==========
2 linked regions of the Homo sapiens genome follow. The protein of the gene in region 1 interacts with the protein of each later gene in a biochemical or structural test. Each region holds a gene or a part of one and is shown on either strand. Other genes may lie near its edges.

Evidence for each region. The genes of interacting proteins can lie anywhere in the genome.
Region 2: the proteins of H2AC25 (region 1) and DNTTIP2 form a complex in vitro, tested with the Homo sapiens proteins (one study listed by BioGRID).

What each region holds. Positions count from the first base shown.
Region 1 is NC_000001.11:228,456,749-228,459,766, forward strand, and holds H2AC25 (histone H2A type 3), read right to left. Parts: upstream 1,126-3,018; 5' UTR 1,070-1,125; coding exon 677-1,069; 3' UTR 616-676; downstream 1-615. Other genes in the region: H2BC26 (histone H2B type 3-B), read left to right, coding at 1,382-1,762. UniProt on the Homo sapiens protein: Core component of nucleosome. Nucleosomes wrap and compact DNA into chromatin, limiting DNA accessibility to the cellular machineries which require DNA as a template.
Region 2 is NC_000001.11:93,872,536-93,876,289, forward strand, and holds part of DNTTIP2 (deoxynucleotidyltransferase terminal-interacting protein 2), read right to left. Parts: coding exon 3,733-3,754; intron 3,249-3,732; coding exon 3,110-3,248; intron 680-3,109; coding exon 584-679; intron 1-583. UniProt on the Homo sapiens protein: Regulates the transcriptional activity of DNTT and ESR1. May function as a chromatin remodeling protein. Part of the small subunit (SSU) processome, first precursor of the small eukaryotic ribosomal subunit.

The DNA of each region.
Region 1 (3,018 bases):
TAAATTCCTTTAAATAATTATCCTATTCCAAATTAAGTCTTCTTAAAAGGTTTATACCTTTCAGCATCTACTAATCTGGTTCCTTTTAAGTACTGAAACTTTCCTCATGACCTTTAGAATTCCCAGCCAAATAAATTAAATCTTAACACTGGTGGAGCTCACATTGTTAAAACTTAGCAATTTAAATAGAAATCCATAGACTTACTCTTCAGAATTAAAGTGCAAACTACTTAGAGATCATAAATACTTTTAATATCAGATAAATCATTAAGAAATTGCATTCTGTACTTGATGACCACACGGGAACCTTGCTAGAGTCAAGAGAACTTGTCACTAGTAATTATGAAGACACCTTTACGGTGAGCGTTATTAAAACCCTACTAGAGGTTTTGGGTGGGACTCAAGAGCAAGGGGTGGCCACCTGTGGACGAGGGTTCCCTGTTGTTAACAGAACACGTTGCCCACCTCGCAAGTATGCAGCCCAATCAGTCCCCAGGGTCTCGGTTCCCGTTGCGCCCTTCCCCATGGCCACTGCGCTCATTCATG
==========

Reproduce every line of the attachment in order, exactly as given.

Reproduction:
2 linked regions of the Homo sapiens genome follow. The protein of the gene in region 1 interacts with the protein of each later gene in a biochemical or structural test. Each region holds a gene or a part of one and is shown on either strand. Other genes may lie near its edges.

Evidence for each region. The genes of interacting proteins can lie anywhere in the genome.
Region 2: the proteins of H2AC25 (region 1) and DNTTIP2 form a complex in vitro, tested with the Homo sapiens proteins (one study listed by BioGRID).

What each region holds. Positions count from the first base shown.
Region 1 is NC_000001.11:228,456,749-228,459,766, forward strand, and holds H2AC25 (histone H2A type 3), read right to left. Parts: upstream 1,126-3,018; 5' UTR 1,070-1,125; coding exon 677-1,069; 3' UTR 616-676; downstream 1-615. Other genes in the region: H2BC26 (histone H2B type 3-B), read left to right, coding at 1,382-1,762. UniProt on the Homo sapiens protein: Core component of nucleosome. Nucleosomes wrap and compact DNA into chromatin, limiting DNA accessibility to the cellular machineries which require DNA as a template.
Region 2 is NC_000001.11:93,872,536-93,876,289, forward strand, and holds part of DNTTIP2 (deoxynucleotidyltransferase terminal-interacting protein 2), read right to left. Parts: coding exon 3,733-3,754; intron 3,249-3,732; coding exon 3,110-3,248; intron 680-3,109; coding exon 584-679; intron 1-583. UniProt on the Homo sapiens protein: Regulates the transcriptional activity of DNTT and ESR1. May function as a chromatin remodeling protein. Part of the small subunit (SSU) processome, first precursor of the small eukaryotic ribosomal subunit.

The DNA of each region.
Region 1 (3,018 bases):
TAAATTCCTTTAAATAATTATCCTATTCCAAATTAAGTCTTCTTAAAAGGTTTATACCTTTCAGCATCTACTAATCTGGTTCCTTTTAAGTACTGAAACTTTCCTCATGACCTTTAGAATTCCCAGCCAAATAAATTAAATCTTAACACTGGTGGAGCTCACATTGTTAAAACTTAGCAATTTAAATAGAAATCCATAGACTTACTCTTCAGAATTAAAGTGCAAACTACTTAGAGATCATAAATACTTTTAATATCAGATAAATCATTAAGAAATTGCATTCTGTACTTGATGACCACACGGGAACCTTGCTAGAGTCAAGAGAACTTGTCACTAGTAATTATGAAGACACCTTTACGGTGAGCGTTATTAAAACCCTACTAGAGGTTTTGGGTGGGACTCAAGAGCAAGGGGTGGCCACCTGTGGACGAGGGTTCCCTGTTGTTAACAGAACACGTTGCCCACCTCGCAAGTATGCAGCCCAATCAGTCCCCAGGGTCTCGGTTCCCGTTGCGCCCTTCCCCATGGCCACTGCGCTCATTCATG